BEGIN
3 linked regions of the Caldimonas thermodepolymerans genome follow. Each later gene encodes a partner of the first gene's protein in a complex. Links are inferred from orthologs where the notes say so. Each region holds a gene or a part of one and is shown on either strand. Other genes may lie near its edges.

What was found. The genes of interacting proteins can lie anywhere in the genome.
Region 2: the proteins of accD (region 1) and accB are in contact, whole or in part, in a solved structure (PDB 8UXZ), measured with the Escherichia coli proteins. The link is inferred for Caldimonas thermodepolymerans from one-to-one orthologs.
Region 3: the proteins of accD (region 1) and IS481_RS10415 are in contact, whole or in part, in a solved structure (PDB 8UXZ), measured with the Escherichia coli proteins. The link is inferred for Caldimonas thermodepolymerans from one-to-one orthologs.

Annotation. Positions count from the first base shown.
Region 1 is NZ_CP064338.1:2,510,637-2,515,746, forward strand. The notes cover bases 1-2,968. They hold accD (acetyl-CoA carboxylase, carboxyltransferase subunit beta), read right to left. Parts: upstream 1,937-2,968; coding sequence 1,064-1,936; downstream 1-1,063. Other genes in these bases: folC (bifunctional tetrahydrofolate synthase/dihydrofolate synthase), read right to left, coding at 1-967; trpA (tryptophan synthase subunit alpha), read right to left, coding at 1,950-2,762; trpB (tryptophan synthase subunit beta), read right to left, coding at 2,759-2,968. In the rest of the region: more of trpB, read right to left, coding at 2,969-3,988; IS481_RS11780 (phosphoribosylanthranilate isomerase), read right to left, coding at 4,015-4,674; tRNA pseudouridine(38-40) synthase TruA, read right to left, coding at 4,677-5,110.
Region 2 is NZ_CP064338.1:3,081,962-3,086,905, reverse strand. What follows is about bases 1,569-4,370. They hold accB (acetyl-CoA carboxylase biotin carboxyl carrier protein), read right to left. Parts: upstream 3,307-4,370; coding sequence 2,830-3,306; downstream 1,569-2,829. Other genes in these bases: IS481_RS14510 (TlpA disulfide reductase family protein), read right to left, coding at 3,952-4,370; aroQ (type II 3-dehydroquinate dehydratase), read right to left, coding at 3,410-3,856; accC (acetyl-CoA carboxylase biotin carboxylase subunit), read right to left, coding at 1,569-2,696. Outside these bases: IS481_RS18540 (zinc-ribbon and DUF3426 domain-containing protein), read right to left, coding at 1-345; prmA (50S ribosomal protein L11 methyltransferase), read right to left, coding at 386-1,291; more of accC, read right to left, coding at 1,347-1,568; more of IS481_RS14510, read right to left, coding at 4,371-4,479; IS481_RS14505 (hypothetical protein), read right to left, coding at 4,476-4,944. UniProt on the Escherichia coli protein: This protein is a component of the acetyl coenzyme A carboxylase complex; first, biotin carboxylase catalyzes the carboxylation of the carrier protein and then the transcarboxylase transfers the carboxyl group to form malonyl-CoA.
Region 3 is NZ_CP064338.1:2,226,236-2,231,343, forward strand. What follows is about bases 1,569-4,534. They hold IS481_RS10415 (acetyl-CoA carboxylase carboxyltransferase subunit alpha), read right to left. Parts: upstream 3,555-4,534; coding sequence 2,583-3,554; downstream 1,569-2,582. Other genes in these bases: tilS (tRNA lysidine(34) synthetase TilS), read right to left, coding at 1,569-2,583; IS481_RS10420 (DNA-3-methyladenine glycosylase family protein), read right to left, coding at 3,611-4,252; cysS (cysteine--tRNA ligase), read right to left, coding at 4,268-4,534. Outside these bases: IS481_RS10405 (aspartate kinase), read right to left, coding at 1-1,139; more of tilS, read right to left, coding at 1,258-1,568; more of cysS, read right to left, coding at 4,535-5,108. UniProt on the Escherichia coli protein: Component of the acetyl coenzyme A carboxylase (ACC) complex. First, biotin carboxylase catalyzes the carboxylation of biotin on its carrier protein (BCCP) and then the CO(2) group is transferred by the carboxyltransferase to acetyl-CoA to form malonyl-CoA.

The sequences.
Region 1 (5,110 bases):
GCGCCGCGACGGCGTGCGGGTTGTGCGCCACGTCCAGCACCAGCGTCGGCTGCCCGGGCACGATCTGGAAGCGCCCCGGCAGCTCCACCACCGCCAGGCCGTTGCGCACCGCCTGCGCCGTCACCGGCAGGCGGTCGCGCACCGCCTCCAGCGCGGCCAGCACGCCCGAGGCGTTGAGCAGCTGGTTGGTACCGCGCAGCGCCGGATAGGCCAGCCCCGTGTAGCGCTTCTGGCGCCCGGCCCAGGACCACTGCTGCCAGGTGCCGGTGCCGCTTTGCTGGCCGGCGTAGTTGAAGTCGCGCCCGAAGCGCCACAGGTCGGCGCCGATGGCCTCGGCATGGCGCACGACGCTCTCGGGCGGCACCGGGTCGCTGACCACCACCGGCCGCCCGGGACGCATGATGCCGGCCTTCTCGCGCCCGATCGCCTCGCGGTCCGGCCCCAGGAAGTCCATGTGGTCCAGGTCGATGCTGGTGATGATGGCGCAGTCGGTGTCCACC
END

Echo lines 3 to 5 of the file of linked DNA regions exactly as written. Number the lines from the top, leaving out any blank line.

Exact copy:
Region 2: the proteins of accD (region 1) and accB are in contact, whole or in part, in a solved structure (PDB 8UXZ), measured with the Escherichia coli proteins. The link is inferred for Caldimonas thermodepolymerans from one-to-one orthologs.
Region 3: the proteins of accD (region 1) and IS481_RS10415 are in contact, whole or in part, in a solved structure (PDB 8UXZ), measured with the Escherichia coli proteins. The link is inferred for Caldimonas thermodepolymerans from one-to-one orthologs.

Annotation. Positions count from the first base shown.